Sunday, March 1, 2015

Grokking Spock

Here's the thing: I know that Leonard Nimoy has, in the past, had a slightly strained relationship at times with Mister Spock. I can't imagine what it would be like to be known, forever and unshakeably, for a part you played for three years in the sixties (and then again in several movies, and last, in your eighties, in the reboot of the franchise, as the older, alternate universe version of the new guy). I think of Alan Rickman's "Dr. Lazarus" in Galaxy Quest, forever doomed to show up in prosthetics and say "By Grabthar's hammer, you shall be avenged." After Star Trek, Nimoy was Spock, despite his directorial, songwriting, poetic and photographic achievements.

And when Nimoy died on Friday, he was mourned as Spock. There was a huge online wave of people, including me, posting our farewells with the Vulcan salute and the hashtag #LLAP (Live long and prosper). He was - and always shall be - our friend.

I thought about it before I posted that picture, knowing that, in some ways, that hand sign is Grabthar's hammer.

But I had reasons. For one thing, that hand sign and everything it represents may not really be about Leonard Nimoy the actor and director and artist. But it is the most visible signal and sign for Star Trek. Nimoy played, and helped to shape, a character who was more than just a stereotypical sixties SF alien. Spock had dignity and character and nuance. When I was a kid and the neighbourhood children played "space explorers," Spock was my role model, and I think he was for a lot of people. Kirk might have been the swashbuckler, but there was something about the way Spock represented the equal strength of science and order and knowledge and curiosity. And he had a certain tolerant, if a bit exasperated, sense of humour about humans and how illogical they could be. He was a critical lens through which you could look at humanity and, forgivingly, recognize how much more growing up our species has to do.

He also, as I learned on Friday as people wrote posts and comments, served as a role model for a lot of kids struggling with their identities - either because they were mixed-race, like Spock, or were having trouble dealing with their emotions, or felt they didn't fit in because they were quiet or nerdy or whatever. In the same way that Lt. Uhura was there for black kids, Spock was there for the geeks and freaks and outsiders.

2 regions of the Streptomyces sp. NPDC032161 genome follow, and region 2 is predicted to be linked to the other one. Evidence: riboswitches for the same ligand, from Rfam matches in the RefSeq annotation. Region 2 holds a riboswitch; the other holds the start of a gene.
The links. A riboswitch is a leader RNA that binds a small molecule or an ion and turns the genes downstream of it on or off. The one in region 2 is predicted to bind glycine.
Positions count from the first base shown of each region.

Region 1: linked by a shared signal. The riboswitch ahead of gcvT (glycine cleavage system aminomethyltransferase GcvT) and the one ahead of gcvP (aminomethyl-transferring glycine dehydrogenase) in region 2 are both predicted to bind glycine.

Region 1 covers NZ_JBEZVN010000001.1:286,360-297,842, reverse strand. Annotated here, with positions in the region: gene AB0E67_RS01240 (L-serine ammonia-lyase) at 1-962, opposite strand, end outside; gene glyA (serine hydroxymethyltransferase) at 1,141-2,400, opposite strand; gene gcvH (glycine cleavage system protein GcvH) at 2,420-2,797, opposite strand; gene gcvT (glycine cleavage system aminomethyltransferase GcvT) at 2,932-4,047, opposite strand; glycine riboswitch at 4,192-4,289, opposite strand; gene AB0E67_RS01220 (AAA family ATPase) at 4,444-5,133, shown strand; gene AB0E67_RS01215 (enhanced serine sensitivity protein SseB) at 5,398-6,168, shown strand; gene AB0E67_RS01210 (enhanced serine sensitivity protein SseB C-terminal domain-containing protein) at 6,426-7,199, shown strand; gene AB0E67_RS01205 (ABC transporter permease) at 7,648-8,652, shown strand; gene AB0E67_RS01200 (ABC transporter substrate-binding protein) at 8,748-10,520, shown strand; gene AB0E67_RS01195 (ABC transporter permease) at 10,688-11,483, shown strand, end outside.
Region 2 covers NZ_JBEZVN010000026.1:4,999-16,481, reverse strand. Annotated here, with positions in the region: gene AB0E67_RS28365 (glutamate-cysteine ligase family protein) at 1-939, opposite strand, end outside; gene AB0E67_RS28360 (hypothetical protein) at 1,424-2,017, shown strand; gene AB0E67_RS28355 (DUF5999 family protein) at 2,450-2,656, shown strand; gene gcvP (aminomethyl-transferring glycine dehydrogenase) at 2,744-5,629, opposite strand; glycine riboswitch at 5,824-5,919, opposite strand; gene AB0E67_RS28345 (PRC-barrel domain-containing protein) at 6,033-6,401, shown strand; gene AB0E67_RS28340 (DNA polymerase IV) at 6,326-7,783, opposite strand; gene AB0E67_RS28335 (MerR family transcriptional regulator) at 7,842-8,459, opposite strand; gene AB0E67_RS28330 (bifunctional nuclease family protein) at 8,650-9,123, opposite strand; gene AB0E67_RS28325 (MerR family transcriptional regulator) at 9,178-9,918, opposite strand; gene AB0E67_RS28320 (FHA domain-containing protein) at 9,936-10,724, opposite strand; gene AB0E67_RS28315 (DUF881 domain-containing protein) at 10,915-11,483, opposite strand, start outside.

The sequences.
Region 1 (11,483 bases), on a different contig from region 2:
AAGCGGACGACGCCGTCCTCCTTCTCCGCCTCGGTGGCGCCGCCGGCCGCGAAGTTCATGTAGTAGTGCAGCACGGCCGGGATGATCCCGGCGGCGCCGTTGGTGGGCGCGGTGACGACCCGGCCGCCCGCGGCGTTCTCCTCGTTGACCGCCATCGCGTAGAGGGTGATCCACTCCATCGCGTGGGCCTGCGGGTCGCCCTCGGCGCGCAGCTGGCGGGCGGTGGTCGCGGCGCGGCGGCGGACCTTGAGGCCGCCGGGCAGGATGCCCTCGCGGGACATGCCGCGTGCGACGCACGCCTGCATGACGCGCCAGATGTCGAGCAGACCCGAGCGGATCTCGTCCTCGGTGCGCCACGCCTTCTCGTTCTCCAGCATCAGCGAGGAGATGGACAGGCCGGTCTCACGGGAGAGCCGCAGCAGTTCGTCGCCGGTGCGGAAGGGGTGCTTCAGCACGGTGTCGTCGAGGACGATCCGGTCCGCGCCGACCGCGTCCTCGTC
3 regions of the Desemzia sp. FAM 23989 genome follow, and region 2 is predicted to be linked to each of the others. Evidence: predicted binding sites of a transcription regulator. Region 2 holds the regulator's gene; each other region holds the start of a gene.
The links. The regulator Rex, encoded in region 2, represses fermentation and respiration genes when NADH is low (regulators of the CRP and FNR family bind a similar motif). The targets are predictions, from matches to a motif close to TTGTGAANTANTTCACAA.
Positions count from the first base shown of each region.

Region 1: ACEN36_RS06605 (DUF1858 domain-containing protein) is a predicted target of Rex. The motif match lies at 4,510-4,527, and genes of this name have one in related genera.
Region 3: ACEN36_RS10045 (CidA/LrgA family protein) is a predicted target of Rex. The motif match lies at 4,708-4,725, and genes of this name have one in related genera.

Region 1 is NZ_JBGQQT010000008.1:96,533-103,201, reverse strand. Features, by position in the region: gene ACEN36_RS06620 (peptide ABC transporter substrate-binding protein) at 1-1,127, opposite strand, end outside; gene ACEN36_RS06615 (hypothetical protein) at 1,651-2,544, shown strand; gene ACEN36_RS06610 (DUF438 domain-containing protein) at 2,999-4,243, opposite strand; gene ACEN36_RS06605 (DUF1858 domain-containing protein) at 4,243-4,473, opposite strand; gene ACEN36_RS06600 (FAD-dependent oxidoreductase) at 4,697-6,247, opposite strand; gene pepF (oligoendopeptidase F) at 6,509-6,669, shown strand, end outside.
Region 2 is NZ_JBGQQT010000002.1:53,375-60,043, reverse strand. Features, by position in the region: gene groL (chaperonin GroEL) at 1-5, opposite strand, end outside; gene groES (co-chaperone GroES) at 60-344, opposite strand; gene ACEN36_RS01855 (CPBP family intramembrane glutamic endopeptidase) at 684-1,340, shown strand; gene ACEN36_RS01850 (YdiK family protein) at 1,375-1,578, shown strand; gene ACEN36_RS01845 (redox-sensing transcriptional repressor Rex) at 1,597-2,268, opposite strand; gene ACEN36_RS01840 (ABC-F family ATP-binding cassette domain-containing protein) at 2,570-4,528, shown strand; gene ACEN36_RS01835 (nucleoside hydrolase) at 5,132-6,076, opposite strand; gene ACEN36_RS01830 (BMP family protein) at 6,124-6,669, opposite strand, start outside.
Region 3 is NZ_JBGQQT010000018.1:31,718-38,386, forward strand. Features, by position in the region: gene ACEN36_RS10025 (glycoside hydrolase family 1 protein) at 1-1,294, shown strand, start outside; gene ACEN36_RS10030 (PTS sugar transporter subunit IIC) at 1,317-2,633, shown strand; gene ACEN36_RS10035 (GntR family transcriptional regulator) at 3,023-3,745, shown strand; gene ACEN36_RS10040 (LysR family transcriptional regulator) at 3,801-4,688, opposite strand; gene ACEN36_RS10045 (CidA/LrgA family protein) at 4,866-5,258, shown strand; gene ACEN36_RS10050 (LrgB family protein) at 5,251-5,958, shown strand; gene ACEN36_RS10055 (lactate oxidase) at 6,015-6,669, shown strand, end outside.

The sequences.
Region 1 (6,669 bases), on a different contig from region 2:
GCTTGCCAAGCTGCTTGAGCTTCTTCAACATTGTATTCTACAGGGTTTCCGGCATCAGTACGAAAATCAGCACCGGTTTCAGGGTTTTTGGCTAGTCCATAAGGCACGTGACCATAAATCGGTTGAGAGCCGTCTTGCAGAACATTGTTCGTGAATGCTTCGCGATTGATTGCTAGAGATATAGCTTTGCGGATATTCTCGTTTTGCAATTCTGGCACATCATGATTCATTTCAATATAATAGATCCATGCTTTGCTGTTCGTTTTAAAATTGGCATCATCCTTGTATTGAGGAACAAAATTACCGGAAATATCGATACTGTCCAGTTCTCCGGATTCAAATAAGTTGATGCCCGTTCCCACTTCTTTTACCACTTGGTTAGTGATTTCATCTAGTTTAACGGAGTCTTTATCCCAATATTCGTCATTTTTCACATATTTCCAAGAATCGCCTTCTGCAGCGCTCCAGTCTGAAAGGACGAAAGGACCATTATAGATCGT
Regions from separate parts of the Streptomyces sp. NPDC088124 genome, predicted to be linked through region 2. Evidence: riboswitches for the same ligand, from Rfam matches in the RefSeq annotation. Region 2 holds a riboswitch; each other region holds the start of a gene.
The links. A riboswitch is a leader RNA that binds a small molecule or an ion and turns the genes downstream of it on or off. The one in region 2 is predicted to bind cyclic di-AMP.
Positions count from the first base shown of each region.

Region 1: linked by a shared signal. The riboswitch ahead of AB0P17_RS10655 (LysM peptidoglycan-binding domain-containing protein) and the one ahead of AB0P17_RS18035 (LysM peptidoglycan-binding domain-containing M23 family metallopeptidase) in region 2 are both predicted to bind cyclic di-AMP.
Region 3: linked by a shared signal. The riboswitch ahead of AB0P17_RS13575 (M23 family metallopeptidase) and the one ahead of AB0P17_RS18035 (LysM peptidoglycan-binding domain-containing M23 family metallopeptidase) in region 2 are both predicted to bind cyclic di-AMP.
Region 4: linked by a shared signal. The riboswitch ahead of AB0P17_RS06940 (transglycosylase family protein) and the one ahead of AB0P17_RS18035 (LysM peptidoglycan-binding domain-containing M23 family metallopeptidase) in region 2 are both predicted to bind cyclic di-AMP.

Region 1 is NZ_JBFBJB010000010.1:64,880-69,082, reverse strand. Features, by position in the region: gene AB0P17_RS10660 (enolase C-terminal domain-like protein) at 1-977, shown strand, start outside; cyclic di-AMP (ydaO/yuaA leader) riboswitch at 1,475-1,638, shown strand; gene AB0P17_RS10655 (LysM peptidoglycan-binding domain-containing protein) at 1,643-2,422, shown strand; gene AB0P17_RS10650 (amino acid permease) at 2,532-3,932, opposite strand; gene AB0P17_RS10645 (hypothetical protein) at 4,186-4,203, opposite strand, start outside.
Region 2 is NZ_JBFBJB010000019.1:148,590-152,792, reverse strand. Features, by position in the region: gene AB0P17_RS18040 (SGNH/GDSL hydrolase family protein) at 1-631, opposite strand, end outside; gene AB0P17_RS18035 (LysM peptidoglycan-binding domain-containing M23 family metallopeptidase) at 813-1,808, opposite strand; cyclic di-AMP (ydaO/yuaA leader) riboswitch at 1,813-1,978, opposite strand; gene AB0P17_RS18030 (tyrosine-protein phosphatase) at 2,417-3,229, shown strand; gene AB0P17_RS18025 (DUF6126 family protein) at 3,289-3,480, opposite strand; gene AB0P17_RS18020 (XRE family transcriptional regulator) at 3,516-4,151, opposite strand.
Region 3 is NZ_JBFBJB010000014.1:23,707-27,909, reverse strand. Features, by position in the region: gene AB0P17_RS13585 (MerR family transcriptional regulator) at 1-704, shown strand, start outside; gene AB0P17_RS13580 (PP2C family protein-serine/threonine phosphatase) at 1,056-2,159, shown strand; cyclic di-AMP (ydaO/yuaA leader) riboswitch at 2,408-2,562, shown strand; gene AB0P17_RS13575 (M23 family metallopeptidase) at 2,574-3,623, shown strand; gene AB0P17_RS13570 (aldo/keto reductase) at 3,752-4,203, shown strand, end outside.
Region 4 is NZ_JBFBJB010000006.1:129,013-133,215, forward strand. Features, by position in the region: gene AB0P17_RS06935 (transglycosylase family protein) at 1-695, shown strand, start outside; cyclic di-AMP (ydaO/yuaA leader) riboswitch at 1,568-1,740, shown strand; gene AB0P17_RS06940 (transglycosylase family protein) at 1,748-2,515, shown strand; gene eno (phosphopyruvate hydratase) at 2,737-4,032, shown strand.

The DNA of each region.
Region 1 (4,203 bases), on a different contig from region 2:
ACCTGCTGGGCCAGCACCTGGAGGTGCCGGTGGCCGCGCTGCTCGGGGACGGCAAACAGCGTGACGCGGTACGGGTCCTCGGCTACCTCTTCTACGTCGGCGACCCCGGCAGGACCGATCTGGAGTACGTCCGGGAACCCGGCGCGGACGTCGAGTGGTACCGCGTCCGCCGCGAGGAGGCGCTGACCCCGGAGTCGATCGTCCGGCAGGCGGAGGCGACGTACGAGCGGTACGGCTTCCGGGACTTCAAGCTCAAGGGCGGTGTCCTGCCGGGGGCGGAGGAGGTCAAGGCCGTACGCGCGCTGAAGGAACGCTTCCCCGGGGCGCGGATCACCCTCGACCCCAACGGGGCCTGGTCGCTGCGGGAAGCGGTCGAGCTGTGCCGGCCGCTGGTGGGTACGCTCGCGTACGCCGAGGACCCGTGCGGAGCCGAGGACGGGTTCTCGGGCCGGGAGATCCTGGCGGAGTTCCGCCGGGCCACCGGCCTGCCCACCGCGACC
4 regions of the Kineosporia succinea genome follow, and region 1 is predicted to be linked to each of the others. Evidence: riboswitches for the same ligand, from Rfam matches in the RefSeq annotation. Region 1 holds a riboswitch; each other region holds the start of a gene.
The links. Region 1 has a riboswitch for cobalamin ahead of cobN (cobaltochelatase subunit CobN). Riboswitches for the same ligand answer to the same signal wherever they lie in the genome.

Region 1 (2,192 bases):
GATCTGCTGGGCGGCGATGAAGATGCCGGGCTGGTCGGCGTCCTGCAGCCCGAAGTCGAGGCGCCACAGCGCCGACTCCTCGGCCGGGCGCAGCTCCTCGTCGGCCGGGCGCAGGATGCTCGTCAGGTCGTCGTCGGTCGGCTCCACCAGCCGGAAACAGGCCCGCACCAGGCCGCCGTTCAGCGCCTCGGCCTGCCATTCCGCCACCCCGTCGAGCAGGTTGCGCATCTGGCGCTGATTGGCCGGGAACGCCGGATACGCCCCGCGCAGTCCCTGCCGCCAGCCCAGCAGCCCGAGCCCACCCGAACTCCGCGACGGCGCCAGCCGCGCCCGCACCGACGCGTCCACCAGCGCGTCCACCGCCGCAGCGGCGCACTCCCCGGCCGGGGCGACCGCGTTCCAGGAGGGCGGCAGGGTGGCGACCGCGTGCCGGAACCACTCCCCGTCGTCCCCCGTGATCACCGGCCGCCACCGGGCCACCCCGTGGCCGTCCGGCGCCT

Star Trek did many things that were not just groundbreaking, but inspiring. It told women and minorities that there was a place for them on the bridge, in the future. It said that human beings could get better, and eventually get over things like greed and violence and hatred, and use our skills for exploration and discovery. All that stuff. All the reasons that fans love the show.

And a couple of generations of future actual space explorers were watching, and listening.

We live in a world where young women go to work on the International Space Station, and they bring Starfleet comm badges.

1967: launch of Mariner V.
NASA techs in paper Spock ears.
People in the space program today grew up with Star Trek as part of their cultural story about exploration, and about science and discovery, and about what they have to do with being human. If you buy into Star Trek, you buy into the drive to discover what's out there. In the version of human history where we get better and keep exploring and striving and learning and being excited about our universe, Star Trek is part of the myth. And there's that salute, and therefore that character, to encapsulate it.

So when I posted my #LLAP picture, along with a lot of other people around the world, yes, I was mourning the loss of Leonard Nimoy - not because of what he'd done outside of Star Trek, although he did do some great things, but because he was Spock and Spock is the most obvious symbol for Trek, and Trek is a symbol for wanting better things from the human race.

It was a way of recognizing just how much our shared myth about what humans can be is owed to a story, one so familiar to us - even to the ones that aren't the freaks and geeks and outsiders, now - that I can put up my hand, and split my fingers, like that, and say volumes without saying a word.

Live long, and prosper. Peace and long life.